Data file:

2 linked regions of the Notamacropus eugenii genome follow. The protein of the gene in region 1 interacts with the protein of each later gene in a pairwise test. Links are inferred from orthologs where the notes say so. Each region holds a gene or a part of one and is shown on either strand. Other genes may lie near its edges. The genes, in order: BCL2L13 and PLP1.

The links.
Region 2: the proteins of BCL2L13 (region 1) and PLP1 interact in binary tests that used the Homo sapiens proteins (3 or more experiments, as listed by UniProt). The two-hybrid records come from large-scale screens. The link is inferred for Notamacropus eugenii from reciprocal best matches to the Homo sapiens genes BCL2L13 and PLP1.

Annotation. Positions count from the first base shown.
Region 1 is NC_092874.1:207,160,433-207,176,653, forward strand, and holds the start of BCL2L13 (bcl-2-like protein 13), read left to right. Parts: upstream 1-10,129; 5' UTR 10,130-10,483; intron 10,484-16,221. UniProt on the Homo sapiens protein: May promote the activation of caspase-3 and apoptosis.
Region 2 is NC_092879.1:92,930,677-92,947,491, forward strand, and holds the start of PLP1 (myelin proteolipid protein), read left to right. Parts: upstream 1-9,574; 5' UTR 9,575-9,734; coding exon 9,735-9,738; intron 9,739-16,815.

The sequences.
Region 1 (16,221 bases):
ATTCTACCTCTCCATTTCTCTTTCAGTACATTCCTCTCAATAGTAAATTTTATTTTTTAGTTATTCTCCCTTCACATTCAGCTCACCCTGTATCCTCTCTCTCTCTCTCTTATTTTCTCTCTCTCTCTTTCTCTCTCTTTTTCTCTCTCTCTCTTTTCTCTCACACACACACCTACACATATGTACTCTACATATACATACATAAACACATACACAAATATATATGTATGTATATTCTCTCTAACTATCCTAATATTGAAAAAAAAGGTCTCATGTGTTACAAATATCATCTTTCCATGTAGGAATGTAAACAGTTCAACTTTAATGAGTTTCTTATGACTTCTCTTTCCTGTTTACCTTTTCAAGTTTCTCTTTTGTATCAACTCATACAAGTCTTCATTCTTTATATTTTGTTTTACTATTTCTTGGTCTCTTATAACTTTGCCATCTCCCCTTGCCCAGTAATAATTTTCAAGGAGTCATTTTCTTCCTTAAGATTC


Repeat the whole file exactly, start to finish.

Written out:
2 linked regions of the Notamacropus eugenii genome follow. The protein of the gene in region 1 interacts with the protein of each later gene in a pairwise test. Links are inferred from orthologs where the notes say so. Each region holds a gene or a part of one and is shown on either strand. Other genes may lie near its edges. The genes, in order: BCL2L13 and PLP1.

The links.
Region 2: the proteins of BCL2L13 (region 1) and PLP1 interact in binary tests that used the Homo sapiens proteins (3 or more experiments, as listed by UniProt). The two-hybrid records come from large-scale screens. The link is inferred for Notamacropus eugenii from reciprocal best matches to the Homo sapiens genes BCL2L13 and PLP1.

Annotation. Positions count from the first base shown.
Region 1 is NC_092874.1:207,160,433-207,176,653, forward strand, and holds the start of BCL2L13 (bcl-2-like protein 13), read left to right. Parts: upstream 1-10,129; 5' UTR 10,130-10,483; intron 10,484-16,221. UniProt on the Homo sapiens protein: May promote the activation of caspase-3 and apoptosis.
Region 2 is NC_092879.1:92,930,677-92,947,491, forward strand, and holds the start of PLP1 (myelin proteolipid protein), read left to right. Parts: upstream 1-9,574; 5' UTR 9,575-9,734; coding exon 9,735-9,738; intron 9,739-16,815.

The sequences.
Region 1 (16,221 bases):
ATTCTACCTCTCCATTTCTCTTTCAGTACATTCCTCTCAATAGTAAATTTTATTTTTTAGTTATTCTCCCTTCACATTCAGCTCACCCTGTATCCTCTCTCTCTCTCTCTTATTTTCTCTCTCTCTCTTTCTCTCTCTTTTTCTCTCTCTCTCTTTTCTCTCACACACACACCTACACATATGTACTCTACATATACATACATAAACACATACACAAATATATATGTATGTATATTCTCTCTAACTATCCTAATATTGAAAAAAAAGGTCTCATGTGTTACAAATATCATCTTTCCATGTAGGAATGTAAACAGTTCAACTTTAATGAGTTTCTTATGACTTCTCTTTCCTGTTTACCTTTTCAAGTTTCTCTTTTGTATCAACTCATACAAGTCTTCATTCTTTATATTTTGTTTTACTATTTCTTGGTCTCTTATAACTTTGCCATCTCCCCTTGCCCAGTAATAATTTTCAAGGAGTCATTTTCTTCCTTAAGATTC